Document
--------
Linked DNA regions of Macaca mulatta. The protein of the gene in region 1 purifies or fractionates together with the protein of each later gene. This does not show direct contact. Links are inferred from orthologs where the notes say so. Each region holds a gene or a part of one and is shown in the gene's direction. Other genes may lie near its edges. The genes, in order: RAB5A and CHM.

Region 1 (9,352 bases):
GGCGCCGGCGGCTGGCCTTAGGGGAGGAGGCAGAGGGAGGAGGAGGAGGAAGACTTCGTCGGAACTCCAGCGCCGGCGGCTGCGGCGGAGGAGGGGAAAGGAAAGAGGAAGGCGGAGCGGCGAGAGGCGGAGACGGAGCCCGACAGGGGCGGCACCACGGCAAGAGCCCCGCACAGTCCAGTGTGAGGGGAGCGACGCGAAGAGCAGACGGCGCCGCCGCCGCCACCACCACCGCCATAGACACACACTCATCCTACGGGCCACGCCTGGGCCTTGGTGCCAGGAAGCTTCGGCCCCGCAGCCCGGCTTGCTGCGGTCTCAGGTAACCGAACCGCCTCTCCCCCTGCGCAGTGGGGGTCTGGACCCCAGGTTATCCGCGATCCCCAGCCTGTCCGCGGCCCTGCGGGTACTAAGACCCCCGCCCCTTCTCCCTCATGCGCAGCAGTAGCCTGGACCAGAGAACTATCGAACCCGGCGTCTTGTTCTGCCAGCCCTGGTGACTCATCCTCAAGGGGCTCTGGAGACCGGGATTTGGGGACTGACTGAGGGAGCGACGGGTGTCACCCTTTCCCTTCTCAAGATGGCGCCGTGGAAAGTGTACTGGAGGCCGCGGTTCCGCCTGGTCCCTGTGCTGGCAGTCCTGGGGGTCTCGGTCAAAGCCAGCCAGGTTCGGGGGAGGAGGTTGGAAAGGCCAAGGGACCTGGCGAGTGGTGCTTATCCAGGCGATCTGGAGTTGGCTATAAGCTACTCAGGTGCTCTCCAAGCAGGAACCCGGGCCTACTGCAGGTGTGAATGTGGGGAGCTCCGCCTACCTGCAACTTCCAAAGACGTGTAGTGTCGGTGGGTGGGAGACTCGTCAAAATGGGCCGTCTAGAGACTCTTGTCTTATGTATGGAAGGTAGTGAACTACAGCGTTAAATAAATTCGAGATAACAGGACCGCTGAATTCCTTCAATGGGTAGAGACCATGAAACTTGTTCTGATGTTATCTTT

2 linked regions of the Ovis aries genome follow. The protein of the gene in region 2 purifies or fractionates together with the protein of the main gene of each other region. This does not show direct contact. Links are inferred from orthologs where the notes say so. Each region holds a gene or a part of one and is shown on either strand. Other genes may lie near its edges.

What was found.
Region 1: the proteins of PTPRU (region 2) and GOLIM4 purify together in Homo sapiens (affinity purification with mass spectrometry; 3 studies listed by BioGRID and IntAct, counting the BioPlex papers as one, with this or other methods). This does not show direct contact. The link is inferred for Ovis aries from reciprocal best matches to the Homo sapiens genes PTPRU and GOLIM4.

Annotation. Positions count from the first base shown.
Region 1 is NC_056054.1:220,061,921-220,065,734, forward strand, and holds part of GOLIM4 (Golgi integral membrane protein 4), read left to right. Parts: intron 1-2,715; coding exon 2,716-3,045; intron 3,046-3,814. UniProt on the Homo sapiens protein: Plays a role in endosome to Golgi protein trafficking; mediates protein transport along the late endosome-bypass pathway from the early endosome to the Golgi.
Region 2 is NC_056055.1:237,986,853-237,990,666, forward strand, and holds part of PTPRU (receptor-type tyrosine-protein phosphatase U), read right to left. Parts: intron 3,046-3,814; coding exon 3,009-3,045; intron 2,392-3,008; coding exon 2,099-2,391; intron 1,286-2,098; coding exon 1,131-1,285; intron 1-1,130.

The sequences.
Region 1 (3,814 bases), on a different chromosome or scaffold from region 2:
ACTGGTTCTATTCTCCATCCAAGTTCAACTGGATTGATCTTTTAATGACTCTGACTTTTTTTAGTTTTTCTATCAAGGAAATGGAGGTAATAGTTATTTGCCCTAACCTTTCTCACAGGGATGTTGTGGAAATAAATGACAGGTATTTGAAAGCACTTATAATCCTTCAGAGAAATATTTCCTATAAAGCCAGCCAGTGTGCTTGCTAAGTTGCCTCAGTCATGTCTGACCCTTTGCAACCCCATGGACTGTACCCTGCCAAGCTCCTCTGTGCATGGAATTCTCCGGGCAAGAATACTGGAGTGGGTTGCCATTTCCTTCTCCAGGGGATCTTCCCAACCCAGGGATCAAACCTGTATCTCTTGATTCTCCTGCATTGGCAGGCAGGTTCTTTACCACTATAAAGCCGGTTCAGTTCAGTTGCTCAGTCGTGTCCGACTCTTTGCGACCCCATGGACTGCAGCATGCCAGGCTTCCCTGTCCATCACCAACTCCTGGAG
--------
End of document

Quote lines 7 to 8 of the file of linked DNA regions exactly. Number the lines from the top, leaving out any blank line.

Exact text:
Annotation. Positions count from the first base shown.
Region 1 is NC_056054.1:220,061,921-220,065,734, forward strand, and holds part of GOLIM4 (Golgi integral membrane protein 4), read left to right. Parts: intron 1-2,715; coding exon 2,716-3,045; intron 3,046-3,814. UniProt on the Homo sapiens protein: Plays a role in endosome to Golgi protein trafficking; mediates protein transport along the late endosome-bypass pathway from the early endosome to the Golgi.